Its What It Doesn’t Have That Is Most Important

It has been a busy couple days here at Butts In the Seats so I have brief offering for folks to ponder.

An illustration about how technology is changing our expectations and how tough it can be to keep abreast of the changes. When I was at the Arts Presenters conference in January I overheard people on no less than 5 occasions express a sentiment along the lines of “If only we could figure out how to use text messaging to promote our shows.”

My assumption was that the difficulty people were facing is that you can only send about 160 characters via SMS and it is pretty tough to make your case and provide your contact information in that short a space. Given that many cell phone users pay per text message, they might tolerate one text message from you but sending multiple ones as a modern day Burma Shave advertisement could cause quite a bit of ill will. But since most young people don’t view email as a their primary communication tool vs. texting, figuring out how to best use it is important.

I mentioned this problem in an email to Drew McManus and in his reply he essentially pointed out that with the abilities of the iPhone, the SMS format is probably going to be abandoned soon. Not everyone may buy an iPhone, but the features it contains will generate an expectation that new phones contain similar abilities. Since the iPhone does support email, perhaps that will become a valued form of communication with young people again.

But rather than re-emphasizing the use of existing channels of communication, I have a feeling we will see arts organizations scrambling to replace email blasts with distributed videos that are perhaps tailored to deliver different appeals for the same performances to various age or interest groups. The fact that the iPhone web browser doesn’t support Flash images which is an element of many webpages but does have a special YouTube video player is pretty telling about the areas Apple expects to be important in the future. Steve Jobs didn’t put 3.5 inch disk drives in the iMac because he didn’t think that was the direction things were going. Now, even if you do have a 3.5″ drive on your computer, do you use it?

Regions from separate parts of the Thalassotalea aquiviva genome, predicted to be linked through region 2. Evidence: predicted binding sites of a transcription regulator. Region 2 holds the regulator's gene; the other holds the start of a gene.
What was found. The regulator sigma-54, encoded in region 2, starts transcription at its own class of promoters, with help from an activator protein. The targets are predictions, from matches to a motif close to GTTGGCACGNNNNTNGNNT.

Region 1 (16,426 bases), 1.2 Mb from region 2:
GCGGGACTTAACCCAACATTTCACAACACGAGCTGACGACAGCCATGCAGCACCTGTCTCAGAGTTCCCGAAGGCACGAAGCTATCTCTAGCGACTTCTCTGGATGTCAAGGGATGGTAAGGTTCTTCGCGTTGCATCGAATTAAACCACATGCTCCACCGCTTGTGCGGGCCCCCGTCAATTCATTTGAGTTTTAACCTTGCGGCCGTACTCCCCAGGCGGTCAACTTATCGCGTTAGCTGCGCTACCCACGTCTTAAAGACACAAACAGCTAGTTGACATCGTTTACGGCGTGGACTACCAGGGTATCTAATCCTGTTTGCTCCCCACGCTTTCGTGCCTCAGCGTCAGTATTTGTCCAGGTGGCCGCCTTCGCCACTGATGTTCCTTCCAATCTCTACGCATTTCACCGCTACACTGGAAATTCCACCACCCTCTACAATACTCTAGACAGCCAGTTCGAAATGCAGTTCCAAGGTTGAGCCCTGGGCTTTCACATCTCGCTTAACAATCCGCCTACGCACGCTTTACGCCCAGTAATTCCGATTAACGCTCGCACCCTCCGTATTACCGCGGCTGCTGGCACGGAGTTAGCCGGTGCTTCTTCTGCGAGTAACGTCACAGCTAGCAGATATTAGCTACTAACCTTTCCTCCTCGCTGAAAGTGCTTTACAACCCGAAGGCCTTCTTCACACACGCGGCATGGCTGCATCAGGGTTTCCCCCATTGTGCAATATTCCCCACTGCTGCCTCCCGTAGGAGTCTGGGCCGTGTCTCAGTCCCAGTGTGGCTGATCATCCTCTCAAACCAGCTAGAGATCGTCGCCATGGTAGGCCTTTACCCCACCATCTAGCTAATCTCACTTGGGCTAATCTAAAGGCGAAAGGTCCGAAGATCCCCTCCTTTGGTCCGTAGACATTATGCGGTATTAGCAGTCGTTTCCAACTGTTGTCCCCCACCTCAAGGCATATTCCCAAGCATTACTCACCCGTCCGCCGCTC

But this just goes to show how quickly technology moves. It wasn’t that long ago that we started seeing research that most young people eschewed emails for texting. Now just as arts managers start to think about how they can tap into that trend, a change in the favored communications channel seems likely.

About Joe Patti

I have been writing Butts in the Seats (BitS) on topics of arts and cultural administration since 2004 (yikes!). Given the ever evolving concerns facing the sector, I have yet to exhaust the available subject matter. In addition to BitS, I am a founding contributor to the ArtsHacker (artshacker.com) website where I focus on topics related to boards, law, governance, policy and practice.

I am also an evangelist for the effort to Build Public Will For Arts and Culture being helmed by Arts Midwest and the Metropolitan Group. (http://www.creatingconnection.org/about/)

My most recent role was as Executive Director of the Grand Opera House in Macon, GA.

Among the things I am most proud are having produced an opera in the Hawaiian language and a dance drama about Hawaii's snow goddess Poli'ahu while working as a Theater Manager in Hawaii. Though there are many more highlights than there is space here to list.

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1 thought on “Its What It Doesn’t Have That Is Most Important”

  1. Milwaukee Symphony has experimented with some short promotional videos this season. I don’t know what sort of success they’ve had with this initial run but they are very nice productions and I’ve found them to be appealing on a variety of levels.

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